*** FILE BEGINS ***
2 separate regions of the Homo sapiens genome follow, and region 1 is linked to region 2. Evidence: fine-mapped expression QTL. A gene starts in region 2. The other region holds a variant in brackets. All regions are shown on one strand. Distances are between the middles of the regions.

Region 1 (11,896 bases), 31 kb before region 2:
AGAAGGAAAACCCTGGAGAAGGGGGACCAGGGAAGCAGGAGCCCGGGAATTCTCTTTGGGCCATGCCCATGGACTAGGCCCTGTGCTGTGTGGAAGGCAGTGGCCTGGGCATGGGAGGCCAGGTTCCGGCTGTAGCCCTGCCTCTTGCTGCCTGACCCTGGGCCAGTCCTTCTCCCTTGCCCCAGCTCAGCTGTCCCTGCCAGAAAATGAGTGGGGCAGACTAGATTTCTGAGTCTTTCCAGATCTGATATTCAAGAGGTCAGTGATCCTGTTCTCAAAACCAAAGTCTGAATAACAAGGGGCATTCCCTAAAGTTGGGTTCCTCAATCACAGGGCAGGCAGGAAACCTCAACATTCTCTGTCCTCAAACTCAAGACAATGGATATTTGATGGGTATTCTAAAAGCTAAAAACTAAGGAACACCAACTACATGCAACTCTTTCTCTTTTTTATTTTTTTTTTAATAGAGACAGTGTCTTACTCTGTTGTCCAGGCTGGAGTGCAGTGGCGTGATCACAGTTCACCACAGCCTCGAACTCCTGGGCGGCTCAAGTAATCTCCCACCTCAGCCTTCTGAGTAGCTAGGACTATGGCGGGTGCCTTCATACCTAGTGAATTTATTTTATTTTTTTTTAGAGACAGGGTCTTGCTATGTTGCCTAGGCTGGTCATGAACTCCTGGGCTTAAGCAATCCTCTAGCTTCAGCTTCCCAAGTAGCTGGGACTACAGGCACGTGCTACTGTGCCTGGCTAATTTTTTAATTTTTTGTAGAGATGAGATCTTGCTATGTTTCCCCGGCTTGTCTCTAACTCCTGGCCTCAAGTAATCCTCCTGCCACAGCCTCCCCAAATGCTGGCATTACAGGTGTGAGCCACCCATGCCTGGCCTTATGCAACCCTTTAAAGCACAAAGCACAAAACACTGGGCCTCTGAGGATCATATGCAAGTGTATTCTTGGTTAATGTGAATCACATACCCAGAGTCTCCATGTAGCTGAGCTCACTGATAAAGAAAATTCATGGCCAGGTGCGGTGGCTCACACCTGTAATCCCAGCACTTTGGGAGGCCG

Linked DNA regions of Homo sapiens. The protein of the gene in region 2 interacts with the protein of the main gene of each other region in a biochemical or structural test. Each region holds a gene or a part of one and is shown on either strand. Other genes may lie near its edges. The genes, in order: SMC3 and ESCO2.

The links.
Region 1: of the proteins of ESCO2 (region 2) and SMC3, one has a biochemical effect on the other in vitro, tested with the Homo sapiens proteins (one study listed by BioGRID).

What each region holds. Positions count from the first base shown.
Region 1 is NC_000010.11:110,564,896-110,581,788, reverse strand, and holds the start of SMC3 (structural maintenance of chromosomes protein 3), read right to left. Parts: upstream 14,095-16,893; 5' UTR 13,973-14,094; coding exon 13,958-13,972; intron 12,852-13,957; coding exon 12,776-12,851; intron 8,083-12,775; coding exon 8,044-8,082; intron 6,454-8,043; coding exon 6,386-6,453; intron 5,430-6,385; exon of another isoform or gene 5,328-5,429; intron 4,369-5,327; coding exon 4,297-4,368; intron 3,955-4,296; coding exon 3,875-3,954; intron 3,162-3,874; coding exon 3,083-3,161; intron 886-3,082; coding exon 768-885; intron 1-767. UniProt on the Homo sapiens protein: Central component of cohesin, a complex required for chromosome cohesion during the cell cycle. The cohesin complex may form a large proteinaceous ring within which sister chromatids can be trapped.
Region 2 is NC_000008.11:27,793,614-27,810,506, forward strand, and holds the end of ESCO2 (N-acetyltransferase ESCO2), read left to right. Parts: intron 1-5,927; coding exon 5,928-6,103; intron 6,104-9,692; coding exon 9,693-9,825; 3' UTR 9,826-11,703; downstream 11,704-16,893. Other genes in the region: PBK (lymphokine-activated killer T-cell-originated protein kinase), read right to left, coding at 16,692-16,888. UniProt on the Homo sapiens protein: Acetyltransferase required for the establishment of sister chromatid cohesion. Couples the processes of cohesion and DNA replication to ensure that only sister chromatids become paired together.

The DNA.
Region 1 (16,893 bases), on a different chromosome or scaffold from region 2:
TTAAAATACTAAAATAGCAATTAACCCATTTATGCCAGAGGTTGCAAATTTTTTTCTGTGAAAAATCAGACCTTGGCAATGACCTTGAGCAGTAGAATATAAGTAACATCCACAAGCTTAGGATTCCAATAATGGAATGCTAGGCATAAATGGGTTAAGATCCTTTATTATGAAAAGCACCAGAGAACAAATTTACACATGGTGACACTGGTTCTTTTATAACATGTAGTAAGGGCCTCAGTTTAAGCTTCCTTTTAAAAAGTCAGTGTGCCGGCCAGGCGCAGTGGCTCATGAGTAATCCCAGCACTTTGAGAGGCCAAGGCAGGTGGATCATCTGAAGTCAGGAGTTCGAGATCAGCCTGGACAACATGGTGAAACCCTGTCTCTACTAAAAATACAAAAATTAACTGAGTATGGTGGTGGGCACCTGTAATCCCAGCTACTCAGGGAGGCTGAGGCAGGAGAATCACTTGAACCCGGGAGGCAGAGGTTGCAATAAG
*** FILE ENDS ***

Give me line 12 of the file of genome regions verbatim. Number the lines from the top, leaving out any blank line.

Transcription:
TTAAAATACTAAAATAGCAATTAACCCATTTATGCCAGAGGTTGCAAATTTTTTTCTGTGAAAAATCAGACCTTGGCAATGACCTTGAGCAGTAGAATATAAGTAACATCCACAAGCTTAGGATTCCAATAATGGAATGCTAGGCATAAATGGGTTAAGATCCTTTATTATGAAAAGCACCAGAGAACAAATTTACACATGGTGACACTGGTTCTTTTATAACATGTAGTAAGGGCCTCAGTTTAAGCTTCCTTTTAAAAAGTCAGTGTGCCGGCCAGGCGCAGTGGCTCATGAGTAATCCCAGCACTTTGAGAGGCCAAGGCAGGTGGATCATCTGAAGTCAGGAGTTCGAGATCAGCCTGGACAACATGGTGAAACCCTGTCTCTACTAAAAATACAAAAATTAACTGAGTATGGTGGTGGGCACCTGTAATCCCAGCTACTCAGGGAGGCTGAGGCAGGAGAATCACTTGAACCCGGGAGGCAGAGGTTGCAATAAG